Scientists have delivered a definitive and damning snapshot of our planet’s climate in what’s been dubbed the ‘final warning’ report by the Intergovernmental Panel on Climate Change (IPCC).

What is this new climate report?

Monday’s report is the sixth assessment laid out by the IPCC which has spent the last eight years working with 270 experts from around the world.

They’ve been analysing the speed in which our planet is warming, what the impacts will be and what we can do to slow it down. 

It’s a massive body of work and lays out the framework for how humanity can avoid the worst impacts of climate change.   

What has it found?

It says man-made climate change is causing extreme weather events in every corner of the world, including an increase in frequency and severity of extreme weather events such as cyclones and droughts.

Scientists say our actions have led to a 1.1°C increase in global surface temperatures, and we are on track to surpass 2°C this century, with some people likely to be affected more than others.

“Vulnerable communities who have historically contributed the least to current climate change are disproportionately affected,” it says. 

The report says more extreme weather events are likely unavoidable and even though there is a small opportunity to start limiting them, time is running out. 

What can we do about it?

Drastically and quickly cutting back emissions is the only way to avoid devastating weather events and ecosystem disruption. 

The IPCC authors remain steadfast that the only real solution is to achieve net-zero carbon emissions, which means we produce the same amount of emissions the planet can process.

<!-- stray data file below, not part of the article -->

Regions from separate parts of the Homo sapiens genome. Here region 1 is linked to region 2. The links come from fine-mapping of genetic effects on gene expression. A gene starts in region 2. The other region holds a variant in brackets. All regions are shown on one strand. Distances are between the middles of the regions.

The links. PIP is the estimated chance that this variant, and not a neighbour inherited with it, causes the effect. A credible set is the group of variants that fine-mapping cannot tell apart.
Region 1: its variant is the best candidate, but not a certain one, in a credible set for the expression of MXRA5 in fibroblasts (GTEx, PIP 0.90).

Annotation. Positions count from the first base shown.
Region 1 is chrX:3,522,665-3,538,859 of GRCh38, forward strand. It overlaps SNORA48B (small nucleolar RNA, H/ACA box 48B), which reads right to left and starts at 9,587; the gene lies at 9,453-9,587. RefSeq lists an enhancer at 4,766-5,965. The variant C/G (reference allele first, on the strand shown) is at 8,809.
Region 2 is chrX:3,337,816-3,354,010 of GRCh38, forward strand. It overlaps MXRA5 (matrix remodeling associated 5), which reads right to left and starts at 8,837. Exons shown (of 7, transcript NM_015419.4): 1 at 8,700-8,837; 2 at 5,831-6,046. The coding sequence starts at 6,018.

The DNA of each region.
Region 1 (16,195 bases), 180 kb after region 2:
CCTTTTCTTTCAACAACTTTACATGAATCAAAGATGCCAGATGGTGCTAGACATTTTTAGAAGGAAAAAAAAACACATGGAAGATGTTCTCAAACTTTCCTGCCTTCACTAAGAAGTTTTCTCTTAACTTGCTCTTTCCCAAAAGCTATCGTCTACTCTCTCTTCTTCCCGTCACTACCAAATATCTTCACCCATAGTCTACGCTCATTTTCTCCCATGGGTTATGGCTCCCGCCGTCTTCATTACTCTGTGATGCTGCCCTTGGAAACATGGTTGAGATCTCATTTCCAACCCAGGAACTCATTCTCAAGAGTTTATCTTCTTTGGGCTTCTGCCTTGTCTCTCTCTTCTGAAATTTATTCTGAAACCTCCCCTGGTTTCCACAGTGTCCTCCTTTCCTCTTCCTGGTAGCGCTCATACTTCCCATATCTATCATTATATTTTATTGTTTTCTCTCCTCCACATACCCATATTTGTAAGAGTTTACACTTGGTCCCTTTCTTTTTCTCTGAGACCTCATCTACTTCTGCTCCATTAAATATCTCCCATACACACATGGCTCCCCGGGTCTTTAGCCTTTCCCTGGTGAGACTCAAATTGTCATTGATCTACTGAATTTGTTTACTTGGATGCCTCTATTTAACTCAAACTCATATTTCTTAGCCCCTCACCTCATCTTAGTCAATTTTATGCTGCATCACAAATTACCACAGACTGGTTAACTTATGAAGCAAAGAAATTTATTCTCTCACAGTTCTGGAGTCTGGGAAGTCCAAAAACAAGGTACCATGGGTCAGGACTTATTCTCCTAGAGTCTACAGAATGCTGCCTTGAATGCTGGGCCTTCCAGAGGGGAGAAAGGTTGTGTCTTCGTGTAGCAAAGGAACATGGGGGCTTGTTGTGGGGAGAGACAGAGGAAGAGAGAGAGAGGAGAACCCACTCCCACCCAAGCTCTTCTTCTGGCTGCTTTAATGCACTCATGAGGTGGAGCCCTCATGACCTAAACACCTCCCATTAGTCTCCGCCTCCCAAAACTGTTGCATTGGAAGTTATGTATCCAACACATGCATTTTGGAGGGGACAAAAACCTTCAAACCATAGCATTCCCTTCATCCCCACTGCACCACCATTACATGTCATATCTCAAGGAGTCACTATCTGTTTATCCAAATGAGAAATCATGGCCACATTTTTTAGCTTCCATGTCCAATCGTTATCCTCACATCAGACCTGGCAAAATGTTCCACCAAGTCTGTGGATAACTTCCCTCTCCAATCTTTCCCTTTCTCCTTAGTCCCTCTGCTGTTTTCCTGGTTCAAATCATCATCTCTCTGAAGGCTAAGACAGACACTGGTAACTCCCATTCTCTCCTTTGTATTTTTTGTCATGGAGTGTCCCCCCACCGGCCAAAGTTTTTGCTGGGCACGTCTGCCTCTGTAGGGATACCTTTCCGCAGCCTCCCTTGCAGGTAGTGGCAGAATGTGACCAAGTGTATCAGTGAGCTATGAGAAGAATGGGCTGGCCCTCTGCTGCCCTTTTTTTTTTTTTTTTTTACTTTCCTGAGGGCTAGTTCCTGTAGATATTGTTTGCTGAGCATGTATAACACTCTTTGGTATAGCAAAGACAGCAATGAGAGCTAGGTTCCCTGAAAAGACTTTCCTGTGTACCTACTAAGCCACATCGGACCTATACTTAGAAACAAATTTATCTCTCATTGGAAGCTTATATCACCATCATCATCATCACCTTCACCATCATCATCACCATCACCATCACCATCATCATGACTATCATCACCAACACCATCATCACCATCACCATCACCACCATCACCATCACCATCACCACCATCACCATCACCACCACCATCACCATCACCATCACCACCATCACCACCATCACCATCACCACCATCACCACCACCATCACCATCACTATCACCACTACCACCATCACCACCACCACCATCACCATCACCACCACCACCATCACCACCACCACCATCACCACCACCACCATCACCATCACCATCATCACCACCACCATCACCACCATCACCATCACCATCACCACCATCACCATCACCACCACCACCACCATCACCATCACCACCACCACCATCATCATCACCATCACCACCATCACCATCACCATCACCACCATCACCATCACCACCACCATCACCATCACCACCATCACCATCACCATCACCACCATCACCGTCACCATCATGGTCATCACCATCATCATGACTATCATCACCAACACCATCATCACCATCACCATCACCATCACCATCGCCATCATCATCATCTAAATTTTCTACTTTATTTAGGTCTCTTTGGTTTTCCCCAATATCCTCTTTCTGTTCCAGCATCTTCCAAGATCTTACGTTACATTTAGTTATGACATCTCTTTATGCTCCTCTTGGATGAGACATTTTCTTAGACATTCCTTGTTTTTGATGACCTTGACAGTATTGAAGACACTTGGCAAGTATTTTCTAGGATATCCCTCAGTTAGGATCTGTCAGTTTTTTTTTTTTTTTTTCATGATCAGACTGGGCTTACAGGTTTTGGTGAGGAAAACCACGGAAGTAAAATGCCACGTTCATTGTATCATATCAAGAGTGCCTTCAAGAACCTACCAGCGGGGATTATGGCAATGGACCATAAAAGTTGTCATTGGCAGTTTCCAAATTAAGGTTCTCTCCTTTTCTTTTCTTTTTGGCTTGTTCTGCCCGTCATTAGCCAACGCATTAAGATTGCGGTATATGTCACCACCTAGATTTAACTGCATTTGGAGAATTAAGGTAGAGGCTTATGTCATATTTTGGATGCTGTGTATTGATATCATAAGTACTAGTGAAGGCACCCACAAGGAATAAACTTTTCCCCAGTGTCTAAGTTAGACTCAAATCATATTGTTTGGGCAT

All scenarios that limit warming beneath 2°C require the whole planet to get their emissions to almost net-zero immediately. 

It says humanity does have the know-how to dramatically claw back emissions with plans and actions happening across a broad range of industries. But the changes aren’t happening fast enough.

Adaptation is not the answer either. The IPCC report’s authors say many of the adaptation techniques we are using now will become useless when the planet gets much warmer. 

Achieving net-zero in time to avoid surpassing 2°C will require full commitment from governments and industries around the world, with resources directed to developing and implementing technologies which reduce and mitigate warming.

How has NZ’s government responded?

Our Prime Minister Chris Hipkins says he is focused on running a responsible government but there is still “a lot more work to be done”.

Speaking on TVNZ’s Breakfast, both he and Climate Change Minister James Shaw said the current government has done more to reduce emissions than any other in the past 30 years.

“I don’t accept that we are lagging behind. I accept that we’ve got a big challenge ahead”, Hipkins said. 

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